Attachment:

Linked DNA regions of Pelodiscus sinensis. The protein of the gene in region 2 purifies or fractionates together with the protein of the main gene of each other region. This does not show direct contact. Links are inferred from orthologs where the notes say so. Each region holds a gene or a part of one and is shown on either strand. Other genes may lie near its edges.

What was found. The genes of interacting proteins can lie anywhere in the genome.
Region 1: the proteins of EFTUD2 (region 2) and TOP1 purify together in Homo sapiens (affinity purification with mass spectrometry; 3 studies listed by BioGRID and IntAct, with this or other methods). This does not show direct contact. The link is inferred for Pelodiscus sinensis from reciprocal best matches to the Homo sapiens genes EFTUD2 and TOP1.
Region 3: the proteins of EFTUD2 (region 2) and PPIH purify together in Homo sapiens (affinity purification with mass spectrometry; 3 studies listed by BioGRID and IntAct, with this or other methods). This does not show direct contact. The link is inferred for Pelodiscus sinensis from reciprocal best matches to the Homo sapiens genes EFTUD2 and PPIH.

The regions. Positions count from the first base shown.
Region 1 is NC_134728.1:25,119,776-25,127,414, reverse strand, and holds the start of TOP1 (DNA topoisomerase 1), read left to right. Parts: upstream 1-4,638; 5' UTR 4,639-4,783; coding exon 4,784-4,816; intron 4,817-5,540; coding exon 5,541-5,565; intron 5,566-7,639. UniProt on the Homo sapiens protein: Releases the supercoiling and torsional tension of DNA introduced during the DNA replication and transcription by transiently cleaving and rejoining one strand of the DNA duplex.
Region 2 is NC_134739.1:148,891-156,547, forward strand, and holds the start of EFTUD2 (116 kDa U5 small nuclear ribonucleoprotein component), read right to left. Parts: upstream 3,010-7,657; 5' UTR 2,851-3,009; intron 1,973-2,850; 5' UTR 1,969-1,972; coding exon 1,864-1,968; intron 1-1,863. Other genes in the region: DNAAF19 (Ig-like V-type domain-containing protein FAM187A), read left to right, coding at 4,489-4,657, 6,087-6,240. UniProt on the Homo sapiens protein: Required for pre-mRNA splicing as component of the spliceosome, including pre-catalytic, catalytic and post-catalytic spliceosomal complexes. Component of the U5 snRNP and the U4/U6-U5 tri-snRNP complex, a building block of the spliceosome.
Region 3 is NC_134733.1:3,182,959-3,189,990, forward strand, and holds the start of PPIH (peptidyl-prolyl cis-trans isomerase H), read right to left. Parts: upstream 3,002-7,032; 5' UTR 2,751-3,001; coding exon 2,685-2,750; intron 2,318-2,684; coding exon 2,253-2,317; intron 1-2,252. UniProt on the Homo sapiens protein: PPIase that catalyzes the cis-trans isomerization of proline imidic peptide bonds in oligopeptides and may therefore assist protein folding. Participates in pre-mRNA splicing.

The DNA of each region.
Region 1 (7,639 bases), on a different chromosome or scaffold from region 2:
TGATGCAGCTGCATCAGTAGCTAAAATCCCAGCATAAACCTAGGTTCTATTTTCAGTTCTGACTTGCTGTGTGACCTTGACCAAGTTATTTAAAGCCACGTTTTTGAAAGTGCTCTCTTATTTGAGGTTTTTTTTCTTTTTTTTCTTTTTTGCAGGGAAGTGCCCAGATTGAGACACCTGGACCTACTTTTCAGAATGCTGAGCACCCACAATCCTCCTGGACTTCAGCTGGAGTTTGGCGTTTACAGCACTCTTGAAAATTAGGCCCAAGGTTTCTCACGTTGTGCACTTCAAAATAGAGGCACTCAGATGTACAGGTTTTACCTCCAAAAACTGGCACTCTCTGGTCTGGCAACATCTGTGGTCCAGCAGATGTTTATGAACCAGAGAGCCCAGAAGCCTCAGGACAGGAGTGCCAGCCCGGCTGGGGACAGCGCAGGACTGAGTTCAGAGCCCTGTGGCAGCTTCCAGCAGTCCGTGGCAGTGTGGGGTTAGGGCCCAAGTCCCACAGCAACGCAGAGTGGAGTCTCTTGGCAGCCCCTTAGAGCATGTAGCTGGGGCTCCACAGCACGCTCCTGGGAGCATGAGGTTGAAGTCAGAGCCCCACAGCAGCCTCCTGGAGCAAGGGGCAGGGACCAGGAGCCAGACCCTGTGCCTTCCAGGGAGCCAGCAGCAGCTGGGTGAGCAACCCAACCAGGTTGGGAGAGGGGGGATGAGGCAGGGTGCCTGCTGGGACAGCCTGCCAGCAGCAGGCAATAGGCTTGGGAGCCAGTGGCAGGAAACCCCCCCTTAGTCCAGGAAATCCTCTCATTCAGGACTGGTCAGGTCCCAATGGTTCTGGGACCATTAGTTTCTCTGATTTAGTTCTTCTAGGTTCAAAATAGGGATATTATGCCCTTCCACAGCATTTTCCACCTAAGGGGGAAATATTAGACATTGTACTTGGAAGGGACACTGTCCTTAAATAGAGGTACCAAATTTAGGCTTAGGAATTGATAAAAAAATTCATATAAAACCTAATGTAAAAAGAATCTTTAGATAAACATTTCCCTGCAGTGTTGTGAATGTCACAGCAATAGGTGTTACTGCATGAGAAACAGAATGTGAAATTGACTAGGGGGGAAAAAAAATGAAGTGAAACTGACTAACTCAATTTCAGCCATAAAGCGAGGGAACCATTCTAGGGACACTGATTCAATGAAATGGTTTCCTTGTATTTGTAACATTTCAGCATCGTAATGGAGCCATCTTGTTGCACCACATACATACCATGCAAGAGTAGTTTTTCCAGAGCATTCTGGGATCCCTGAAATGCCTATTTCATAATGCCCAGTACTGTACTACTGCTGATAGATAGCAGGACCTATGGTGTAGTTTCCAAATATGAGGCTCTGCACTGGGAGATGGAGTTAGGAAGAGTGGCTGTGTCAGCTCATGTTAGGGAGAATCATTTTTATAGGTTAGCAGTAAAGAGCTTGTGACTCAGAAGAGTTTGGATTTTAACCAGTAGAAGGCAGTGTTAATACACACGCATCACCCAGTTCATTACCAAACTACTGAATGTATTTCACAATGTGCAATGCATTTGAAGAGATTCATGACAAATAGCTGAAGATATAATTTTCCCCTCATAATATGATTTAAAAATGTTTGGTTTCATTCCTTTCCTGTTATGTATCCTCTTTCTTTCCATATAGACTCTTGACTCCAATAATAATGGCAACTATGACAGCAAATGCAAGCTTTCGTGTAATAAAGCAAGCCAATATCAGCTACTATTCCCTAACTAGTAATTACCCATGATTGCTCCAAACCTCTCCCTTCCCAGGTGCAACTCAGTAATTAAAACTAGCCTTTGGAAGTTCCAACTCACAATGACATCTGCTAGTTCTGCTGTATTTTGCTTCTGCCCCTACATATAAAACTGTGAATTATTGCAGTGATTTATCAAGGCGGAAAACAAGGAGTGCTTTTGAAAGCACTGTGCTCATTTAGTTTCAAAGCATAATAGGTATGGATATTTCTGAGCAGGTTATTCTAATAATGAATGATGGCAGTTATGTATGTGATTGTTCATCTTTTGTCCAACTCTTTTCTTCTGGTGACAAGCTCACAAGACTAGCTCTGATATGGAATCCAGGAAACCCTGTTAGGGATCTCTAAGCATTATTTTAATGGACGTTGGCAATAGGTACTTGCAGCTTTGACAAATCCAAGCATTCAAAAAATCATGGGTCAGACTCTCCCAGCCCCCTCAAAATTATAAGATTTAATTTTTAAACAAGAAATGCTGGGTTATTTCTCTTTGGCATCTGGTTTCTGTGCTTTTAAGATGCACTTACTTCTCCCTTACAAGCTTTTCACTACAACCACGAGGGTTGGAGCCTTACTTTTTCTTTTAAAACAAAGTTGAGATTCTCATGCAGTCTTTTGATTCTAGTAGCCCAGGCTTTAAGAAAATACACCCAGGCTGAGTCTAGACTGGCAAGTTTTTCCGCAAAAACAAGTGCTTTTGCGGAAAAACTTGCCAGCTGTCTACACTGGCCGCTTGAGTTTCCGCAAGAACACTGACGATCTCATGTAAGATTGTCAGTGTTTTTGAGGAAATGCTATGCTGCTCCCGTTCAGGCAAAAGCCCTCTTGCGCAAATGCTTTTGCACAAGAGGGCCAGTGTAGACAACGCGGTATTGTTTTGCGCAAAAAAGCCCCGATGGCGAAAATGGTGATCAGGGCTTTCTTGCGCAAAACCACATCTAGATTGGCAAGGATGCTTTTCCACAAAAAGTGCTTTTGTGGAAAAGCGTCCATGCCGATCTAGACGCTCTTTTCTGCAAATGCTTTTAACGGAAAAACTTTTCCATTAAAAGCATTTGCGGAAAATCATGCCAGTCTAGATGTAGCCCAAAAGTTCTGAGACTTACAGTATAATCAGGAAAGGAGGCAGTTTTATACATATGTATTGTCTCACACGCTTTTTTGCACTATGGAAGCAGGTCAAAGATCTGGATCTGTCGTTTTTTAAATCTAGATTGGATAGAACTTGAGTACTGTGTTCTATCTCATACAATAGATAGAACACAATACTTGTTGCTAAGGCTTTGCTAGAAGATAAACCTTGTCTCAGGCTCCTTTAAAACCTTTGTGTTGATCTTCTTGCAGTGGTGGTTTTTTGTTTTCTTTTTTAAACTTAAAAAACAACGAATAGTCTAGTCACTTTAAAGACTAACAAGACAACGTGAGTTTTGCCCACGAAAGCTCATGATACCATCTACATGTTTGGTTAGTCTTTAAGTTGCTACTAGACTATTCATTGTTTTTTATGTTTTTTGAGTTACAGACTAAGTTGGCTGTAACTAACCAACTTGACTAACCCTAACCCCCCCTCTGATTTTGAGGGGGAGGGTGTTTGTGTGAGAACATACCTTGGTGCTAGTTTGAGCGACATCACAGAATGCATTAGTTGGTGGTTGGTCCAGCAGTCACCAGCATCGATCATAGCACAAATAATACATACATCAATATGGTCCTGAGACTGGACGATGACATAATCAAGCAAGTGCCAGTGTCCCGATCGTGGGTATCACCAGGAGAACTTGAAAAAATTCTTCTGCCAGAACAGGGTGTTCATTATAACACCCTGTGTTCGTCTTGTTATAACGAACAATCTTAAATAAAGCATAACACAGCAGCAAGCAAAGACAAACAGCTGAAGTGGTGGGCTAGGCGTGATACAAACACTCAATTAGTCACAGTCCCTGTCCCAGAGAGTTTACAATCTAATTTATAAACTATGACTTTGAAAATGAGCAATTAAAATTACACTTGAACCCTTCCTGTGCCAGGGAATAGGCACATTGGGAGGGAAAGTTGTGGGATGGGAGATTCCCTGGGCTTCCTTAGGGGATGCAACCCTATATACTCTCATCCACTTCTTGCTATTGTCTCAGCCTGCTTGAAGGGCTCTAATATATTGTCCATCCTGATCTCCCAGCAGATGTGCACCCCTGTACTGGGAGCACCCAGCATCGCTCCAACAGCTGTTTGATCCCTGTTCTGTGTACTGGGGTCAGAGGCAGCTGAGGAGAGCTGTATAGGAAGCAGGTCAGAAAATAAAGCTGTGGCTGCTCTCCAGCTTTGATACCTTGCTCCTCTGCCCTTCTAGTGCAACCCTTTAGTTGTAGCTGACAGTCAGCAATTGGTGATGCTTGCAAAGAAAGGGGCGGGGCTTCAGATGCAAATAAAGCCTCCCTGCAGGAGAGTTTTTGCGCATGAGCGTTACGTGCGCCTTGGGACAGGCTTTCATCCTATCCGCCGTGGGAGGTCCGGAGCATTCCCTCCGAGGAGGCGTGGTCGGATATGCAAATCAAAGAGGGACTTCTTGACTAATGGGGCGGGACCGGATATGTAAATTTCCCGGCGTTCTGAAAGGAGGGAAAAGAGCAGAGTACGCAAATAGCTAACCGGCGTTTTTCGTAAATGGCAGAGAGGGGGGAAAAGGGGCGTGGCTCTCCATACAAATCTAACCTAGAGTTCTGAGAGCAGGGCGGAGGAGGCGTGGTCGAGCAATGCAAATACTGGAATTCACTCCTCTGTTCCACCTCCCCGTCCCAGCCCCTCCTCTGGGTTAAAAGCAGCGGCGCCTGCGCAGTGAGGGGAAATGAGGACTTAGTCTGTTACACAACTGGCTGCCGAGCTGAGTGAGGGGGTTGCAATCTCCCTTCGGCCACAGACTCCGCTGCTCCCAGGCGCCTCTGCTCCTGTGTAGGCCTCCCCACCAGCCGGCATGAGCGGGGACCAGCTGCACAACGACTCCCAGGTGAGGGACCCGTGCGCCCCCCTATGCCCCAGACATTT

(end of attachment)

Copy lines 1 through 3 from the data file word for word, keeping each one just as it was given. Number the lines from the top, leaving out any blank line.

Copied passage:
Linked DNA regions of Pelodiscus sinensis. The protein of the gene in region 2 purifies or fractionates together with the protein of the main gene of each other region. This does not show direct contact. Links are inferred from orthologs where the notes say so. Each region holds a gene or a part of one and is shown on either strand. Other genes may lie near its edges.

What was found. The genes of interacting proteins can lie anywhere in the genome.
Region 1: the proteins of EFTUD2 (region 2) and TOP1 purify together in Homo sapiens (affinity purification with mass spectrometry; 3 studies listed by BioGRID and IntAct, with this or other methods). This does not show direct contact. The link is inferred for Pelodiscus sinensis from reciprocal best matches to the Homo sapiens genes EFTUD2 and TOP1.